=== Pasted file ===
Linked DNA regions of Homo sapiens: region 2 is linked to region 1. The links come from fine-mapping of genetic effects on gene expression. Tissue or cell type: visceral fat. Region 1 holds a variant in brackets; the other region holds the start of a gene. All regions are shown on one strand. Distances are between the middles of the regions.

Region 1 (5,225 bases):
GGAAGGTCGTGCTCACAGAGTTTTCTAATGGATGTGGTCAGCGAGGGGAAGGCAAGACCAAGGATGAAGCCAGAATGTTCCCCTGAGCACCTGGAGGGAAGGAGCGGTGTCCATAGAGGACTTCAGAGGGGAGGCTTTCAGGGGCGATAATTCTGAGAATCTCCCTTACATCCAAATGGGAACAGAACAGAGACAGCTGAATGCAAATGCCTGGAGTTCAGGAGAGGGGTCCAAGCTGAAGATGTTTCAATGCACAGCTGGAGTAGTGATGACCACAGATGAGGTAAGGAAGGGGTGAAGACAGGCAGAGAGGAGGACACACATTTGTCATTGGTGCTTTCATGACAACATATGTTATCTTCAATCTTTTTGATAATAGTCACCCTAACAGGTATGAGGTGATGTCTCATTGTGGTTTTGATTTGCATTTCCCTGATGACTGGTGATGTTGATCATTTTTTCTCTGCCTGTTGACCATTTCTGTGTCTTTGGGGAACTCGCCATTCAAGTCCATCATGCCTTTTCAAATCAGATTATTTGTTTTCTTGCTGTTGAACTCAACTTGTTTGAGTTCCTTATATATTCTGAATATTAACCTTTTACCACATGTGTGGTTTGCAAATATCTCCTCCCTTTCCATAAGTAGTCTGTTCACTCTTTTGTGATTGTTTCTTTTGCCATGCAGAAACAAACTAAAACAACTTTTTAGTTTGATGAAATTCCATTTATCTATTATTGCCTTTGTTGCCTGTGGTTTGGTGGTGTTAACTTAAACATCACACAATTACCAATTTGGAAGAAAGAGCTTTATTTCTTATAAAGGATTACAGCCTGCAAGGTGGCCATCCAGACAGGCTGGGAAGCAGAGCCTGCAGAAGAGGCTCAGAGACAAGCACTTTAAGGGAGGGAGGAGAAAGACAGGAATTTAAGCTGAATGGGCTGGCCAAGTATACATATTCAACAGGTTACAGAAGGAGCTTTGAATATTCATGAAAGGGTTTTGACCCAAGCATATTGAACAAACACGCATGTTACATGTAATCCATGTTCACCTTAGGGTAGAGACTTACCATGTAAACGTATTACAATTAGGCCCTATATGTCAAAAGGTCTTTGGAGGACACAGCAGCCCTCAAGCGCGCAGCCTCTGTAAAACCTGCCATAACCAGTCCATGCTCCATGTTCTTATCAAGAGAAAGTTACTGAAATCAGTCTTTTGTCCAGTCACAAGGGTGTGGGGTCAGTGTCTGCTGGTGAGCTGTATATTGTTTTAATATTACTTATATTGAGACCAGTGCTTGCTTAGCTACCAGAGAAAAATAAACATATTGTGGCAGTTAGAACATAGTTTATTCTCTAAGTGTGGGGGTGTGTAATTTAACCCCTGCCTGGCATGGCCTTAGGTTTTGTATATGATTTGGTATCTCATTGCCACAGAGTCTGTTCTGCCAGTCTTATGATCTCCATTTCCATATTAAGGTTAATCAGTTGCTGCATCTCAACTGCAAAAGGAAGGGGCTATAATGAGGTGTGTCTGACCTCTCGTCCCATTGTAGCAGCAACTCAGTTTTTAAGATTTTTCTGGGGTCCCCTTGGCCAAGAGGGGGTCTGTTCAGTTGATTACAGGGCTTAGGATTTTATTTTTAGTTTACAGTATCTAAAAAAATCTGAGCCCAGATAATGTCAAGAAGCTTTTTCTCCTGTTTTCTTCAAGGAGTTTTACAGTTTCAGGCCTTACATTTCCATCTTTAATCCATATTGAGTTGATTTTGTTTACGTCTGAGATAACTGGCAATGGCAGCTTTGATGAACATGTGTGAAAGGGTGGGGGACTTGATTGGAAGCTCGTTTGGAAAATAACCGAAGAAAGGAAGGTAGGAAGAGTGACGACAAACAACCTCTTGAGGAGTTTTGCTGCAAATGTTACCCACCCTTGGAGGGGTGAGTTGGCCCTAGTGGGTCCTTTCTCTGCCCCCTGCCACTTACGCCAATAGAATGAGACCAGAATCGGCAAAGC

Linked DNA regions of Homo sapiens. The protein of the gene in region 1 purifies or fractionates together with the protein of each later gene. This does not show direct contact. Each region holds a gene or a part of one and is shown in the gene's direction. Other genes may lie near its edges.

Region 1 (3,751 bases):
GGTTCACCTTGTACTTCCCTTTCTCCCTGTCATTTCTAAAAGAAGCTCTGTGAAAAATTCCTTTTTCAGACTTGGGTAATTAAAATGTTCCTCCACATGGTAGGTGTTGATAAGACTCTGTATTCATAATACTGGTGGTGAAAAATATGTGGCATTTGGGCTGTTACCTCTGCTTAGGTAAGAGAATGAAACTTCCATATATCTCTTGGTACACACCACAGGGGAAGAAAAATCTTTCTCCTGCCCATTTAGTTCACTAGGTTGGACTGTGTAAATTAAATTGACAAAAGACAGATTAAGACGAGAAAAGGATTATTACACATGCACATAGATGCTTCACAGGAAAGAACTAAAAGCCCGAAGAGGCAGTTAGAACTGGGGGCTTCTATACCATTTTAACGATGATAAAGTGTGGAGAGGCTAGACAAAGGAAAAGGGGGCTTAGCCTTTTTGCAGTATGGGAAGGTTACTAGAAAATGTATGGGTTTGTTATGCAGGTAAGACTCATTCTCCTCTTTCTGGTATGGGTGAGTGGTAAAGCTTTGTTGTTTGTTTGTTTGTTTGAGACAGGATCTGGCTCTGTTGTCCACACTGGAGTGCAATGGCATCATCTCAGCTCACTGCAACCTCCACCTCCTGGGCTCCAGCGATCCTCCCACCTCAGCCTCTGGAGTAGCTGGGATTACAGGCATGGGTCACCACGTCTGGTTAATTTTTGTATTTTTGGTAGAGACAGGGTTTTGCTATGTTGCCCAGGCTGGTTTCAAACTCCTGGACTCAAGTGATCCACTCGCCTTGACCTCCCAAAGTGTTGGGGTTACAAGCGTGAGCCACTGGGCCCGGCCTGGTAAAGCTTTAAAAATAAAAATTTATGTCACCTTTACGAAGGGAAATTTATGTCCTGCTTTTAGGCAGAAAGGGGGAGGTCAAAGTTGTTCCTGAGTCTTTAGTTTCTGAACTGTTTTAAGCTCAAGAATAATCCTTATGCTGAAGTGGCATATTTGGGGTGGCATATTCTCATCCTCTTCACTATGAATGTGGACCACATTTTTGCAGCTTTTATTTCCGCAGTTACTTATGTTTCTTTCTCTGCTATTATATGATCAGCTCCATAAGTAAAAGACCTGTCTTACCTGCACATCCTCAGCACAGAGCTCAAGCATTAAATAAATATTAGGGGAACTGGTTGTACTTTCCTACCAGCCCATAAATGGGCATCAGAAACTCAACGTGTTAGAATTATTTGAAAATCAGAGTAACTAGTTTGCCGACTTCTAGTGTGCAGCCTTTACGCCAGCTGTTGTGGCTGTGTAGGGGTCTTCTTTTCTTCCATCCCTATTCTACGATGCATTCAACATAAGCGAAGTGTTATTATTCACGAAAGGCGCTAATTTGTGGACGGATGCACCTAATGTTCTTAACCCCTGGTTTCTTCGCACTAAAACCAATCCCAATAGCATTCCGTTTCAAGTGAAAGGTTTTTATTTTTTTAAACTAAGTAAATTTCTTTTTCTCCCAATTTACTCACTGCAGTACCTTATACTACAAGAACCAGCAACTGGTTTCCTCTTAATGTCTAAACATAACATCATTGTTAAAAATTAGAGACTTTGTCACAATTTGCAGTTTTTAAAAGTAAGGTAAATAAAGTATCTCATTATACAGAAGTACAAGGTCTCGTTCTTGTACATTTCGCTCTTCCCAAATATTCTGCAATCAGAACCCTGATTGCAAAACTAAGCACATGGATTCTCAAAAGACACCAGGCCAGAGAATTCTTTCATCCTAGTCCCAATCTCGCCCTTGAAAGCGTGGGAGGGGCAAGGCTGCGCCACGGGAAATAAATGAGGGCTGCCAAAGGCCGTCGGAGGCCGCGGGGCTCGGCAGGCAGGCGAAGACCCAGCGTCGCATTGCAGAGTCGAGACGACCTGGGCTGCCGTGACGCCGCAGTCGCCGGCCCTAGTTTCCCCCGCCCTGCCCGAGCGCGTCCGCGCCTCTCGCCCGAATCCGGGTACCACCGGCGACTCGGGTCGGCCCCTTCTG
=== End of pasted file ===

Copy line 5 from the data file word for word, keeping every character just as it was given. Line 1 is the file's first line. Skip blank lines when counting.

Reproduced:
Region 1 (3,751 bases):